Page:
Garth Greenwell on Opera, Hurston/Wright Legacy Awards, and More


Every day Poets & Writers Magazine scans the headlines—from publishing reports to academic announcements to literary dispatches—for all the news that creative writers need to know. Here are today’s stories:

Opera and novel writing have the same aim, finally, or so it seems to me. It’s what opera gave me as a fourteen-year-old in Kentucky, and it’s the sound I try to catch in my own work: that human music that is sense-making, the act of seeking, in the chaos of experience, a momentary coherence. That’s the work of all art, I think, or part of its work.” Novelist Garth Greenwell writes about becoming an opera singer in high school. (Guardian)

Colson Whitehead, Carla Hayden, Donika Kelly, and congressman John Lewis were among the many writers and figures honored on Friday at the annual Hurston/Wright Foundation Legacy Awards. (Washington Post)

Griffin Dunne, Joan Didion’s nephew and the director of a documentary about the author that comes out this Friday on Netflix, shares never-before-seen photos of Didion. (Interview)

“To me, in a poem the writer reaches for the reader and the reader reaches back—in this moment of contact the unknowable or unthought is illuminated. There’s no such transaction yet in these or in other kinds of instant poems, or ‘pop poetry’—they are more texts for consumptions, they are a one-way ticket. None of that means they have no purpose or place.” Kazim Ali considers the work and social-media popularity of Rupi Kaur. (Harriet)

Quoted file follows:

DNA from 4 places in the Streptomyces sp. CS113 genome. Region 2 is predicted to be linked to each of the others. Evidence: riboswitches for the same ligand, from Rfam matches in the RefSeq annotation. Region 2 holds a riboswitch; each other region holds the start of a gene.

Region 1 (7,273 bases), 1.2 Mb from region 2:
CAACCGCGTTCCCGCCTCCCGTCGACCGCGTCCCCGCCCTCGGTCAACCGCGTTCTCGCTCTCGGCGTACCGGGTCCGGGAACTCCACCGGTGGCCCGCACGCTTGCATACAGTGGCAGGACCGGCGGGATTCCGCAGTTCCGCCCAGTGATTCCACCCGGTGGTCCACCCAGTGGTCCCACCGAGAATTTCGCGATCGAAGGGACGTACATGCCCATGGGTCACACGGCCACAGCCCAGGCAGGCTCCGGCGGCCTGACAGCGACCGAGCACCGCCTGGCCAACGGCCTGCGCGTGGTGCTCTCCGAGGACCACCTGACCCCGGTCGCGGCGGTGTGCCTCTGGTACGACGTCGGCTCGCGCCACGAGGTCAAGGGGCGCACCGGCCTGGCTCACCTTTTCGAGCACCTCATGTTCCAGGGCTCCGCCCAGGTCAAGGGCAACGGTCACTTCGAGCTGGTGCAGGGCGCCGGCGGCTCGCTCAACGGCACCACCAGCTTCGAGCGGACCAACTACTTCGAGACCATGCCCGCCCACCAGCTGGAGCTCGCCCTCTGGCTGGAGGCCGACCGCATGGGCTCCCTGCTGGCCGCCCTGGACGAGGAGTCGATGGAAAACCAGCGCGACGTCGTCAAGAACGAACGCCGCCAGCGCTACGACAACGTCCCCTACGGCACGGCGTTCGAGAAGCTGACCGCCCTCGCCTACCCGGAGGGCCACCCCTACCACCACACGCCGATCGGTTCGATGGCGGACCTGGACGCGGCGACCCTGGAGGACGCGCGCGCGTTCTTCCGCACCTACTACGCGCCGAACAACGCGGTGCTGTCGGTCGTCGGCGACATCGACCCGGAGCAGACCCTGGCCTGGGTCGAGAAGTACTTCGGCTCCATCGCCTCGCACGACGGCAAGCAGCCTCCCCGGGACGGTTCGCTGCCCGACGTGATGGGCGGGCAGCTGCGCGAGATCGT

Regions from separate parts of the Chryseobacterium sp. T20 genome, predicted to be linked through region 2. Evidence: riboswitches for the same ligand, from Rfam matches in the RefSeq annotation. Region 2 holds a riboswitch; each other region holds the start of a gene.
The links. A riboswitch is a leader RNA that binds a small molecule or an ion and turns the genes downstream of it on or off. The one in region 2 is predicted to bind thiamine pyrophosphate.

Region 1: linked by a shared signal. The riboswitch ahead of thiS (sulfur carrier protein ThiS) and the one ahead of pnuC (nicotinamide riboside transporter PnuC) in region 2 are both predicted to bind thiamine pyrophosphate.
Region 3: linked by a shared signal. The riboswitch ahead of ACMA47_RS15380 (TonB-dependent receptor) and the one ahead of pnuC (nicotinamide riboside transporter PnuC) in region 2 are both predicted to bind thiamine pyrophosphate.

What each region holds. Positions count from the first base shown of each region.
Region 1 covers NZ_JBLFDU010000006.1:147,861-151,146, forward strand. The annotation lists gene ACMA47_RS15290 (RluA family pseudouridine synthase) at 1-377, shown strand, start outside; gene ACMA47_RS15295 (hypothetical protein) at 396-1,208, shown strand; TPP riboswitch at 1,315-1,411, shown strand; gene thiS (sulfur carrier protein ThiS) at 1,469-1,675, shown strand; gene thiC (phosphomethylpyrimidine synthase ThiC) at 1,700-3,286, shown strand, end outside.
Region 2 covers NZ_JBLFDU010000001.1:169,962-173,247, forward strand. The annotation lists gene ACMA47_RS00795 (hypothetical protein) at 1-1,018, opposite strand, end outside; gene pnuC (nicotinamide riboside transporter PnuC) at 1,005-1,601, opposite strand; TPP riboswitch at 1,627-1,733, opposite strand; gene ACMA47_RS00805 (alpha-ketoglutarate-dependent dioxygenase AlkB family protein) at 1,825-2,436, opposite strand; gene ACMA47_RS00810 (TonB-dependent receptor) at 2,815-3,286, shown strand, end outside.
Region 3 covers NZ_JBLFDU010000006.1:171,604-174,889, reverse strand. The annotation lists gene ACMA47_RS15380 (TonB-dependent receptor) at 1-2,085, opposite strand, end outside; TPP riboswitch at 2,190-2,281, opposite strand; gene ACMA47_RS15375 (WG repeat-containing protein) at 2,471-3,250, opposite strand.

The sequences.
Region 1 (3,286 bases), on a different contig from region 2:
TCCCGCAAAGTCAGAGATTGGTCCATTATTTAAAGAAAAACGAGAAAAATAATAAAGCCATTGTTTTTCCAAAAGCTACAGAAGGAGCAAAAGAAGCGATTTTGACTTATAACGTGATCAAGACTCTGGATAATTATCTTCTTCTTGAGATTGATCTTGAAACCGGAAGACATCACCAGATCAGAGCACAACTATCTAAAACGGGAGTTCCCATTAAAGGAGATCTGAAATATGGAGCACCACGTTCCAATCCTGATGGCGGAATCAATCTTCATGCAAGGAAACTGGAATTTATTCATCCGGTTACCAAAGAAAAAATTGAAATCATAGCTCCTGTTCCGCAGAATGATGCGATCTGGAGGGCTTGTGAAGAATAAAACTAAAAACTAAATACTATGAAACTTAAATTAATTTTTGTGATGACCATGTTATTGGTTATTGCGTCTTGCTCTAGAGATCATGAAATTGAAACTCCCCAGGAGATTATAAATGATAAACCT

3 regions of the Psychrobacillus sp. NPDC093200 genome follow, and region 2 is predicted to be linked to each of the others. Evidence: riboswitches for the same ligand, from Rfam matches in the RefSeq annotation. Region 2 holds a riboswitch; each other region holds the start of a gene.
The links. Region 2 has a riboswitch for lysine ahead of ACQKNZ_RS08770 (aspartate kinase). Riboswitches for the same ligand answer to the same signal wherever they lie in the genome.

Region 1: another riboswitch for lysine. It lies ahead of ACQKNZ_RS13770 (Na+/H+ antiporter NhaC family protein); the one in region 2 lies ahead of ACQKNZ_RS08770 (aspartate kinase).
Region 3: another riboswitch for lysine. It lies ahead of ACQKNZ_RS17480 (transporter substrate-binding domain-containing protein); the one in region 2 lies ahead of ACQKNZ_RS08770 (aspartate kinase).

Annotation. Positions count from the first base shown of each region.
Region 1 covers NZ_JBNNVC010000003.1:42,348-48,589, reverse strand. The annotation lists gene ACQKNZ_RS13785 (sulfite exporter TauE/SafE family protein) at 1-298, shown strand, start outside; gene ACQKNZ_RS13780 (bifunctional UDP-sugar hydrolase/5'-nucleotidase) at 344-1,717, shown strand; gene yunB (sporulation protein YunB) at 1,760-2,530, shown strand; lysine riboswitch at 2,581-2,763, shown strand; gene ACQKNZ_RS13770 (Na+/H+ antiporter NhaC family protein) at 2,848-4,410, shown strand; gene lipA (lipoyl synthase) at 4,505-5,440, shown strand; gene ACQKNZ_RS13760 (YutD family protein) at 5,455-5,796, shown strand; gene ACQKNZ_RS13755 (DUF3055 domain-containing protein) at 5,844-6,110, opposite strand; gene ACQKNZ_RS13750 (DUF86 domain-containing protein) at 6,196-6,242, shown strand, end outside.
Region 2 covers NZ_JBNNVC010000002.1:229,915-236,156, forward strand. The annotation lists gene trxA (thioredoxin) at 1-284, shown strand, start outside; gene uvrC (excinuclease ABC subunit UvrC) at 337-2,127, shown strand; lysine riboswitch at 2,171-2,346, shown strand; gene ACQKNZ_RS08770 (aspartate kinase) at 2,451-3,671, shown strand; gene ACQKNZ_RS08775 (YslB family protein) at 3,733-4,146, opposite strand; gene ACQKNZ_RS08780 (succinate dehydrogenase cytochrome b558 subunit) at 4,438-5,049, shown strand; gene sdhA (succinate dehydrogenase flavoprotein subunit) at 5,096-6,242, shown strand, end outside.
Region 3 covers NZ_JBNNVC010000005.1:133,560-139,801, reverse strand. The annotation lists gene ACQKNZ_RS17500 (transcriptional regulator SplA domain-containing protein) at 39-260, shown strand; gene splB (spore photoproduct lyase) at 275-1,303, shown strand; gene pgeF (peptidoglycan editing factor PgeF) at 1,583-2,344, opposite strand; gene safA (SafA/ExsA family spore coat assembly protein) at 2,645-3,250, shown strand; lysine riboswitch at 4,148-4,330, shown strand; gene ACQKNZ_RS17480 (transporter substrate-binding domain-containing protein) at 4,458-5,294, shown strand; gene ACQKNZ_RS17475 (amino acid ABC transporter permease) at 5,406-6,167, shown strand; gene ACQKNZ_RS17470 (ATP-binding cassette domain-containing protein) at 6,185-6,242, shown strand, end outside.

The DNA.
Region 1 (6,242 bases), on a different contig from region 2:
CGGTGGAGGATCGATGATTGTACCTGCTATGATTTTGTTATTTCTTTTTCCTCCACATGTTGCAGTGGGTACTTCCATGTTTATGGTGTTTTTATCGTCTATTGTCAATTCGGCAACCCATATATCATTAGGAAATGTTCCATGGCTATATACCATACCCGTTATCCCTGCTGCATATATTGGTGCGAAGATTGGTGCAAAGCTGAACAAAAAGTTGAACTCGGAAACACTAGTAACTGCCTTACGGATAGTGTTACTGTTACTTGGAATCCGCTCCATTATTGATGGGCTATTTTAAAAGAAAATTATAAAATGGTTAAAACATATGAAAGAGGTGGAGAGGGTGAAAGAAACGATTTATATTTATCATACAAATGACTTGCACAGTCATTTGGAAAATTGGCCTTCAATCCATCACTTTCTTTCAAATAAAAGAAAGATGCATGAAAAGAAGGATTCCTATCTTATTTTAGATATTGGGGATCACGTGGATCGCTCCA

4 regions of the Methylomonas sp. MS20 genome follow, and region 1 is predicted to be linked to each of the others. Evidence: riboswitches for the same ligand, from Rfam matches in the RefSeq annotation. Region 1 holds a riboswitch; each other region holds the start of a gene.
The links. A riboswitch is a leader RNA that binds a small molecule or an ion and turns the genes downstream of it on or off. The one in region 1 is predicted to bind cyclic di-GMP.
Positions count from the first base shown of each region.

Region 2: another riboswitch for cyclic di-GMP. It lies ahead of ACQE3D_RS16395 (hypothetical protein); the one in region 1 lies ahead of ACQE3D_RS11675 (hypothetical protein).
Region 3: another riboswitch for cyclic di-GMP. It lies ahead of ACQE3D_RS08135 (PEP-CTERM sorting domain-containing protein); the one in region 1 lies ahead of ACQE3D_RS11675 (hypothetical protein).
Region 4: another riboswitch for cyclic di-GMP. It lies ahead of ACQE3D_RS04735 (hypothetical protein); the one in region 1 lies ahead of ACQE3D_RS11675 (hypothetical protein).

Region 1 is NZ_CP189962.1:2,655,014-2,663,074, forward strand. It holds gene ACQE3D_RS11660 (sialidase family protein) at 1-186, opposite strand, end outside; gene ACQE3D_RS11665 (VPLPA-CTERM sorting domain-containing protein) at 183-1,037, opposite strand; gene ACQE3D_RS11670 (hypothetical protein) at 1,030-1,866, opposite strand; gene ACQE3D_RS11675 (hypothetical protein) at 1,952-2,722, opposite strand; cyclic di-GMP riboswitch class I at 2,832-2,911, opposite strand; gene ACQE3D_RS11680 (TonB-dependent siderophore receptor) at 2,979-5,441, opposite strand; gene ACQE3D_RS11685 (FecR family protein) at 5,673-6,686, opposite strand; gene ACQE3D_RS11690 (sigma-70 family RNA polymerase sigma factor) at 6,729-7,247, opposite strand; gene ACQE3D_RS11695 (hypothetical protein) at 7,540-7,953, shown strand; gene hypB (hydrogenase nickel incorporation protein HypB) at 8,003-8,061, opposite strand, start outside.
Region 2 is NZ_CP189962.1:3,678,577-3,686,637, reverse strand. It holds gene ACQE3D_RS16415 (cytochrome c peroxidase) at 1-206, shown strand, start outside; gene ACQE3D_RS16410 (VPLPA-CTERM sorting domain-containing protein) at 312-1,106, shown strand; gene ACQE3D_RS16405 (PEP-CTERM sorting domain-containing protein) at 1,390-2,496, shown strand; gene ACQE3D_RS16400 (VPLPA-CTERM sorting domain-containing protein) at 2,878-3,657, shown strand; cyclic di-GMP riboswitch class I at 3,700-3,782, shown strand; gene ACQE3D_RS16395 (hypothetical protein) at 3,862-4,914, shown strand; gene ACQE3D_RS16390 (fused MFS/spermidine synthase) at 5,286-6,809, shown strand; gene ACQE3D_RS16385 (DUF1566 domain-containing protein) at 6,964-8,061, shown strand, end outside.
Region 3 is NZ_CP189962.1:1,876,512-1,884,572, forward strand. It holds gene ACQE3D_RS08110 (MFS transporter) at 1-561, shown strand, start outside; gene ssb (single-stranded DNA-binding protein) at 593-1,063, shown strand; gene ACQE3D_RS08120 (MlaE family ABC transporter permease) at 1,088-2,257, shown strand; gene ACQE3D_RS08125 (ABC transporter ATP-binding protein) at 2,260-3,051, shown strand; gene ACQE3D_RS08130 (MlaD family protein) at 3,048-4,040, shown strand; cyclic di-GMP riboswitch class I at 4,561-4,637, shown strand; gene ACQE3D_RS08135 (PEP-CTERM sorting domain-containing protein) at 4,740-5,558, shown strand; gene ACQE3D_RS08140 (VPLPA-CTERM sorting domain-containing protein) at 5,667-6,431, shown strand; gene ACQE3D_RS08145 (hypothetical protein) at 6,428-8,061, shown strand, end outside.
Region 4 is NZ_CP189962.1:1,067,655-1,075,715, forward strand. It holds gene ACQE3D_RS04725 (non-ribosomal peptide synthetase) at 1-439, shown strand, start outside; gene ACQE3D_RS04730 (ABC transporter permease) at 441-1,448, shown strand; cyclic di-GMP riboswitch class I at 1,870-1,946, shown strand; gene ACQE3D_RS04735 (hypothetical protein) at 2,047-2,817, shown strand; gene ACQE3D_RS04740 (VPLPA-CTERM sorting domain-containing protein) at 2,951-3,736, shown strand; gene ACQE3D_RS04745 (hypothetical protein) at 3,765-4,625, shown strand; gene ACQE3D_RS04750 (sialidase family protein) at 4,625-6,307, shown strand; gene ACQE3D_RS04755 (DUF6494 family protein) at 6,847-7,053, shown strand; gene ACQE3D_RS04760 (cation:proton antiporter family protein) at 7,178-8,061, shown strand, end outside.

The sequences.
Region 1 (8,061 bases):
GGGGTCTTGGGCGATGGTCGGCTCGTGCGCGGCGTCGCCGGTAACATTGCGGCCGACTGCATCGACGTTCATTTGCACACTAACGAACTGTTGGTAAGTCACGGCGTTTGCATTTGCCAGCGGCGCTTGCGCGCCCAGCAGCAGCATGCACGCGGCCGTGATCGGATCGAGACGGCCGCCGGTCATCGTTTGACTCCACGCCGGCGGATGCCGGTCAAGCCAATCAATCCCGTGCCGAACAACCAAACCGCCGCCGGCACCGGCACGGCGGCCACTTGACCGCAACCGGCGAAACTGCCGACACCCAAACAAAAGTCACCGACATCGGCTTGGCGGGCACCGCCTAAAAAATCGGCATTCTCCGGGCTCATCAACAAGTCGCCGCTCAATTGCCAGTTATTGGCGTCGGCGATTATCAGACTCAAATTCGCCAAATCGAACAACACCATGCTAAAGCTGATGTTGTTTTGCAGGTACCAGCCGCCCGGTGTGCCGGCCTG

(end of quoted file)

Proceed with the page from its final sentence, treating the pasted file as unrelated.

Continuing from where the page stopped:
Nathan Heller weighs in on Kirkus Reviews’ recent decision to rescind a starred review of Laura Moriarity’s book American Heart—an act by which the book-review magazine has “somehow managed to misapprehend both the nature of reviewing and the nature of books.” (New Yorker)

Simon & Schuster will publish a memoir by John McCain, The Restless Wave, in April. McCain agreed to write the book in February, five months before he was diagnosed with brain cancer. (Washington Post)

Doreen Carvajal travels through southern Spain looking for the literary inspirations of poet Federico García Lorca. (New York Times)

Claire Vaye Watkins recommends books to read “when it’s been a hell of a year,” including Molly Patterson’s Rebellion and Nick White’s How to Survive a Summer, which have “wound the crank on my empathy machine, and reminded me that telling a story can be a defiant act.” (Rumpus)